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Revista Española de Enfermedades Digestivas

versión impresa ISSN 1130-0108

Rev. esp. enferm. dig. vol.102 no.5 Madrid may. 2010




Endoscopic resection of an oesophageal submucosal tumour: a diserable goal

Tumoración submucosa esofágica extirpada endoscópicamente: un futuro deseable



Key words: Leiomyoma. Esophagus. Endoscopy. Enucleation. Dyspepsia.

Palabras clave: Leiomioma. Esófago. Endoscopia. Enucleación. Dispepsia.



Dear Editor,

The treatment of submucosal lesions of the digestive tract has changed substantially in recent times. The difficult histological differentiation of the lesions on account of the covering of normal mucosa, makes them difficult to characterize by means of conventional endoscopic biopsies.

Although leiomyomas are rare in the general population, they are the most common benign oesophageal tumours (70%) (1). They represent 1% of all oesophageal tumours and are more common in the third distal (2). They normally present as single lesions, although cases of multiple lesions have been reported in up to 5% of patients.

Below we present the case of a young woman with symptoms of gastroesophageal reflux and functional dyspepsia with a submucosal lesion in the distal third of the oesophagus. The complete endoscopic resection of this lesion relieved her symptoms.


Case report

A fifty-nine year-old woman was admitted at our hospital. The patient claimed her main symptom was epigastric abdominal pain unrelated to dysphagia, odynophagia, weight loss or haematemesis. We carried out the following supplementary examinations including an oesophagogastroscopy was also performed, which showed a lesion in the distal third of esophagus and identified its probable submucosal origin, given the covering of normal-appearing mucosa (Fig. 1A). The echoendoscopic study of the distal oesophagus revealed a hypoechogenic lesion of submucosal origin with a diameter of 15 mm, arising from the second echoic layer (muscular layer of the mucosa) and independent of the fourth echoic layer (muscularis propria) (Fig. 1B). Due to its characteristics, the lesion prompted differential diagnoses of oesophageal leiomyoma and granular cell tumour.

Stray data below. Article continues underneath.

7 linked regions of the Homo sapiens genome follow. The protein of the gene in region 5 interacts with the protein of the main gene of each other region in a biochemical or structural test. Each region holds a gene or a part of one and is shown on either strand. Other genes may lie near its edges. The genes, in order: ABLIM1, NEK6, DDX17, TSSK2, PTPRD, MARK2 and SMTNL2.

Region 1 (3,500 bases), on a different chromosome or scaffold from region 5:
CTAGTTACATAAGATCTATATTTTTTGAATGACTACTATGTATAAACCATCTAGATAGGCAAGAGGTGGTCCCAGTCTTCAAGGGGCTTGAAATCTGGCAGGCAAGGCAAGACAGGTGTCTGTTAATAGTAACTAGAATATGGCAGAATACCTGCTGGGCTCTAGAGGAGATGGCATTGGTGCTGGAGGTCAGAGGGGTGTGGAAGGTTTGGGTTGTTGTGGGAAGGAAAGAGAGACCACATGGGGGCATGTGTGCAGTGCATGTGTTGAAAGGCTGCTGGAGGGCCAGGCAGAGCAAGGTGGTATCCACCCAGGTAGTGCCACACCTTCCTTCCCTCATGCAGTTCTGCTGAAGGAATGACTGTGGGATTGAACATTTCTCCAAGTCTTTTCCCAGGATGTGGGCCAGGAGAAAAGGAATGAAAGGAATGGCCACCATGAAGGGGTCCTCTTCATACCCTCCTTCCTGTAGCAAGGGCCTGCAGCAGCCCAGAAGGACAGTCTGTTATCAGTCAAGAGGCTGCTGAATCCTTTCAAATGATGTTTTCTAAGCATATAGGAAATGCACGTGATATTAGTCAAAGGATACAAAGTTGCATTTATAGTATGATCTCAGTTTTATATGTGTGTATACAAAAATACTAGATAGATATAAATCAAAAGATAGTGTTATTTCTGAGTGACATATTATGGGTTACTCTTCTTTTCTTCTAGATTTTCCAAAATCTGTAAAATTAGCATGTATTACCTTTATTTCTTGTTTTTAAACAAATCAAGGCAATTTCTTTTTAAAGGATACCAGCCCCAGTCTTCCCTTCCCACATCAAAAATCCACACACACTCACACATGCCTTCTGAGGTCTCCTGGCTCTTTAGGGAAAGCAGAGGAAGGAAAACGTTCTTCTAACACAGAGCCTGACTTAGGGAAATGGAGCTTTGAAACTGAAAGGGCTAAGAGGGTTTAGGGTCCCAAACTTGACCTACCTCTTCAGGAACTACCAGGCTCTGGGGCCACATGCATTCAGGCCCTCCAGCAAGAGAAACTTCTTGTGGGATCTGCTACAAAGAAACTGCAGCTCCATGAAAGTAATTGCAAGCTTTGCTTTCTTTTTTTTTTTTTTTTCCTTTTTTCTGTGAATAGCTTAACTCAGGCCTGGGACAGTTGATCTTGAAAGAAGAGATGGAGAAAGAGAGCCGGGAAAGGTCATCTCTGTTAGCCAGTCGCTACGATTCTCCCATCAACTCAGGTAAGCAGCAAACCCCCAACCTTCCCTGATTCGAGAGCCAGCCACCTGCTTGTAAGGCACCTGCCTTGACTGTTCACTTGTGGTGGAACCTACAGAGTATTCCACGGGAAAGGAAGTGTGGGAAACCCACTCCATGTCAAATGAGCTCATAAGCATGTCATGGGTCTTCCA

A decision was made to perform an endoscopic removal of the lesion as opposed to alternative surveillance strategies. The removal was carried out under deep sedation and the lesion was completely resected "in bloc" with a polypectomy snare and no complications occurred (Figs. 1C-E).

Histologically, it was a well-delimited non-encapsulated nodular lesion with low cellularity, the cells of which presented elongated nuclei with no pleomorphism, a low number of mitotic figures, and abundant poorly-defined eosinophilic cytoplasms. These cells were arranged in criss-crossing bundles. The immunohistochemistry techniques showed a strong positivity for actin and desmin (Fig. 1F), with negative S-100 and CD34 protein staining. All the results led to a diagnosis of oesophageal submucosal leiomyoma.


She was released with no complications. In follow-up examinations, the patient did not complain about any of the symptoms that led to the study in our hospital.



The distinction between leiomyoma and leiomyosarcoma lies primarily in the high level of atypias and the greater number of mitoses per high power field with regard to the former. Thus, a greater amount of tissue than that of a single endoscopic biopsy would be advisable for an adequate differential diagnosis (3).

Diagnosis includes techniques such as endoscopy (which identifies a mobile submucosal mass) and EUS, which typically identifies a well-circumscribed hypoechogenic mass, most commonly originating in the second echoic layer (4). It also makes it possible to identify whether the primary direction of the lesion's growth is endoluminal or extraluminal, and identifies its relationship with the nearby tissues, which will definitively influence the determination of a more favourable endoscopic approach in the case of the former rather than the latter. The differential diagnosis of these tumours is carried out with the rest of the hypoechogenic lesions of the digestive tract such as retention cysts, carcinoids, lymphomas, metastases and granular cell myoblastoma (5). The histological yield of conventional endoscopic biopsies is around 25%.

Traditionally, the therapy of choice has been surgery characterized by different approaches, with laparoscopies and thoracoscopies the treatment of choice in centres with experience in minimally invasive surgery. Various endoscopic methods have been described for resecting submucosal lesions in recent years, such as resection with cap-fitted endoscopes, aspiration lumpectomy, conventional polypectomy, as in our case, and (especially with large lesions) incisional enucleation (6). The good results obtained make our technique a reasonable alternative in the case of small-sized leiomyomas with primarily intraluminal echoendoscopic growth.

In conclusion, we can say that the endoscopic approach to oesophageal submucosal lesions is the therapy of choice in the case of a certain set of characteristics. In the near future, and given the growing development of NOTES' own endoscopic therapies, the approach shall be increasingly common and feasible amongst endoscopy staffs.


F. de-la-Morena-López1, C. Esteban-Fernández-Zarza1, J. M. Esteban2, B. Botella-Mateu1, J. A. García-García3,
M. Santiago-Sánchez3, M. Nevado-Santos4 and B. de-Cuenca-Morón1

1Service of Digestive Diseases. Hospital Infanta Cristina. Parla, Madrid. Spain.
Department of Gastroenterology. Hospital Universitario Clínico San Carlos. Madrid, Spain.
Services of 3Anesthesiology and 4Pathology. Hospital Infanta Cristina. Parla, Madrid. Spain



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